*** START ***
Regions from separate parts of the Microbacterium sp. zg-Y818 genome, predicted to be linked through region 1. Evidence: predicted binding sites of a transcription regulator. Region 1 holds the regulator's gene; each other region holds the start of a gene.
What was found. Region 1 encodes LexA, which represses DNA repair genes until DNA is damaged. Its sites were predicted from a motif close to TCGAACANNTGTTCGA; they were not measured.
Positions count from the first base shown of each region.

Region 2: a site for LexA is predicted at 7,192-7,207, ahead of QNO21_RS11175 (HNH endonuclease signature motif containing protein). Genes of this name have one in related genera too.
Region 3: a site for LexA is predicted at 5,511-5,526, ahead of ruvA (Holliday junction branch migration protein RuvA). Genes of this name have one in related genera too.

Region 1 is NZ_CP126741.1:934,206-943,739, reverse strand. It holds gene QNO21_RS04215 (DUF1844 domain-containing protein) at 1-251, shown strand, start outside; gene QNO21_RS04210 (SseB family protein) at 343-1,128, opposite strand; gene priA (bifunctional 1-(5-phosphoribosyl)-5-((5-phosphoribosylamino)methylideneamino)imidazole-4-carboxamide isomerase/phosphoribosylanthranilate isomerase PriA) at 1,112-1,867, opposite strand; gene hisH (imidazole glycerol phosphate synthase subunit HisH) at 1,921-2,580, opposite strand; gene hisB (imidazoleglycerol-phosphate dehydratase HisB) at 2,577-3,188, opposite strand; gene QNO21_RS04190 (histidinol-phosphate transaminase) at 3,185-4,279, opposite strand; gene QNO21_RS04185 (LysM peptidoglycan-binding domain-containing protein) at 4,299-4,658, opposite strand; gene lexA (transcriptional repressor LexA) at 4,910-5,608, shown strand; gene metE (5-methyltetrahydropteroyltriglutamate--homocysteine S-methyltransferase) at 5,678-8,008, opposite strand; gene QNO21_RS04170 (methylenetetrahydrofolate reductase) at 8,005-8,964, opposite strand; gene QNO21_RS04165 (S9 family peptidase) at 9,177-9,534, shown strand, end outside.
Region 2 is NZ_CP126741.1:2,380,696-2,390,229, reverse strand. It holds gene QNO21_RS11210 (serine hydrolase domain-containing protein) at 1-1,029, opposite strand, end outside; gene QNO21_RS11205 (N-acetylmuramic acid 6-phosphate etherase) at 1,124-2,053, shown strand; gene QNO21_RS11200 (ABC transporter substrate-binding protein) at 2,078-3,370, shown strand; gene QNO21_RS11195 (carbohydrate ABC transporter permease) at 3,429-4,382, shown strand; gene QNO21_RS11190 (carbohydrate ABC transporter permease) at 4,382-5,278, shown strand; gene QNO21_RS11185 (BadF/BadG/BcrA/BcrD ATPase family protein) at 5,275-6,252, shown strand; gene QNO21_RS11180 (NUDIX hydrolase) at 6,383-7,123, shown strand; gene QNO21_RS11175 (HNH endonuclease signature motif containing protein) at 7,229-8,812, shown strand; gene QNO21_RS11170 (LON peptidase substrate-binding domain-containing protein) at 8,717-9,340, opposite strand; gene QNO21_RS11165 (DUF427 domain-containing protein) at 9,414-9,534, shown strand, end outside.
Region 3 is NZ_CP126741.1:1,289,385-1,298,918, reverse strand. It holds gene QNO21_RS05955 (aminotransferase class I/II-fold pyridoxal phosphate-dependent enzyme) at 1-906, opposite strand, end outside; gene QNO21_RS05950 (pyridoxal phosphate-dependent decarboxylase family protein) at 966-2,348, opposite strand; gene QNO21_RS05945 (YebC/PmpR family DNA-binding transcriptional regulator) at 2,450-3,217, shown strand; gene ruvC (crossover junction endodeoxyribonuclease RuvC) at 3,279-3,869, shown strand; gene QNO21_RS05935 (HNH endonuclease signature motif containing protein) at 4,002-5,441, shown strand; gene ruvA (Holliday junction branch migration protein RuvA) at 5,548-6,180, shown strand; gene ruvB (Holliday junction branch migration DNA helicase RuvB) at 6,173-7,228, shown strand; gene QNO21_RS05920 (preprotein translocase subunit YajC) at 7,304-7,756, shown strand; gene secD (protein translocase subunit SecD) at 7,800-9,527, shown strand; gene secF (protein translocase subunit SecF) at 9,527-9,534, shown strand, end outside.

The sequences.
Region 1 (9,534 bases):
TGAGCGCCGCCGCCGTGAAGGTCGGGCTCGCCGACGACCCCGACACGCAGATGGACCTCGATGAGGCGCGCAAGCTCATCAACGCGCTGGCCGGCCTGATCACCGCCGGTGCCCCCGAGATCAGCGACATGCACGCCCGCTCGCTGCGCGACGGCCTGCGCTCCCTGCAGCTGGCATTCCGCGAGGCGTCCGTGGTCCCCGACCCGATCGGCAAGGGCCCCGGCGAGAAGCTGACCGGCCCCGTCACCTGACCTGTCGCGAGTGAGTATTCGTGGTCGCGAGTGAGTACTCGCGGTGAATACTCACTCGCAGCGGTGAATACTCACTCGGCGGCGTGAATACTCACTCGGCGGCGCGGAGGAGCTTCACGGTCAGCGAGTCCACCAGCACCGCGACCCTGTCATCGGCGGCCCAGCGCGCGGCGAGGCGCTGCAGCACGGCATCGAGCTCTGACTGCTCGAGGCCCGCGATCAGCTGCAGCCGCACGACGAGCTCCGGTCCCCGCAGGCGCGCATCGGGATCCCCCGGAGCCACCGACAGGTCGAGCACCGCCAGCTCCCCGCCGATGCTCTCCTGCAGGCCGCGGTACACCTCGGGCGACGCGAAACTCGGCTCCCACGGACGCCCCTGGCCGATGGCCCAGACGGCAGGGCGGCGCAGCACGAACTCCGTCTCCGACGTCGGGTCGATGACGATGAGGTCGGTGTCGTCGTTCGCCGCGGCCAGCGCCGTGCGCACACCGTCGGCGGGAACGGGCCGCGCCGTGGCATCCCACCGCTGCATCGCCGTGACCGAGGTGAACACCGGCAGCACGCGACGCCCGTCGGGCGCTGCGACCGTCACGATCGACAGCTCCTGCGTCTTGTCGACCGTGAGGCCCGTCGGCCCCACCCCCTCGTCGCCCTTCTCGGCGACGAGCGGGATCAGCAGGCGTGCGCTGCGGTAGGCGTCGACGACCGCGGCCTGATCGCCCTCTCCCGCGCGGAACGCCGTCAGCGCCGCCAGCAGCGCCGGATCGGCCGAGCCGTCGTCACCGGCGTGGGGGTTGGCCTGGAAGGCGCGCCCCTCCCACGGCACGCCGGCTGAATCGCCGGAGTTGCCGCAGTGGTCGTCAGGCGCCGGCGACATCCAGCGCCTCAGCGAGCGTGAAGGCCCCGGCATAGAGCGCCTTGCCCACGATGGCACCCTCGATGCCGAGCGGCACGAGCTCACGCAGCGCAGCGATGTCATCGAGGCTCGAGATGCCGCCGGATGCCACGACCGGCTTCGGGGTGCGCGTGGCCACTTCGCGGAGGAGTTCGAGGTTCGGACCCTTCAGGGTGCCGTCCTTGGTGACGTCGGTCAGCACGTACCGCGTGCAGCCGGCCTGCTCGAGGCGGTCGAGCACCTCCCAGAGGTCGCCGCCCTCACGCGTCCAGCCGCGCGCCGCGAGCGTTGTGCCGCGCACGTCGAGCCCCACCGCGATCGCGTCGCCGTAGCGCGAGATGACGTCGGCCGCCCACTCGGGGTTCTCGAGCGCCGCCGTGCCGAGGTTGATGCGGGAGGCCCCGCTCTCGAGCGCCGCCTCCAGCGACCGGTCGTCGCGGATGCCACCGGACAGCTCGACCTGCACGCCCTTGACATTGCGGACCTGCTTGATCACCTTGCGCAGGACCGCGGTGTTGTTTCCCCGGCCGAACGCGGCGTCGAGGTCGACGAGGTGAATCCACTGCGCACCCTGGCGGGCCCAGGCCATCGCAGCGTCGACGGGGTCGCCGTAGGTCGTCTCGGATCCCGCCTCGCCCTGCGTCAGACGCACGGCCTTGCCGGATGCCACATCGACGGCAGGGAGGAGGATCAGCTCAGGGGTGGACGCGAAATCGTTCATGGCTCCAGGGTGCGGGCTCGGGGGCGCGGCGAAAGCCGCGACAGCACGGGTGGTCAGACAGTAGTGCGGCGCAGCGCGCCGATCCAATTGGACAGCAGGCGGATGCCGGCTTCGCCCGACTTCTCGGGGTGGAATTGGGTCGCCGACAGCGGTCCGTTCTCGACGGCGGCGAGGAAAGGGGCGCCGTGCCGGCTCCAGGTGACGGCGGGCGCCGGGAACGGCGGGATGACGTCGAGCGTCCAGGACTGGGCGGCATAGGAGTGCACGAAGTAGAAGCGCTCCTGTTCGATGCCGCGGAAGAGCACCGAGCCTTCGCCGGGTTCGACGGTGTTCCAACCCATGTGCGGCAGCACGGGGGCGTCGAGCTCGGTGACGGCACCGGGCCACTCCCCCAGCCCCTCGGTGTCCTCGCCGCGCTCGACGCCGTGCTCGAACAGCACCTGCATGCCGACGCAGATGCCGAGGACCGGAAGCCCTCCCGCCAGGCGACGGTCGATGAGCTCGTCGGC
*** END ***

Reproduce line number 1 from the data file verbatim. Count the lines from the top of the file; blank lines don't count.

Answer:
Regions from separate parts of the Microbacterium sp. zg-Y818 genome, predicted to be linked through region 1. Evidence: predicted binding sites of a transcription regulator. Region 1 holds the regulator's gene; each other region holds the start of a gene.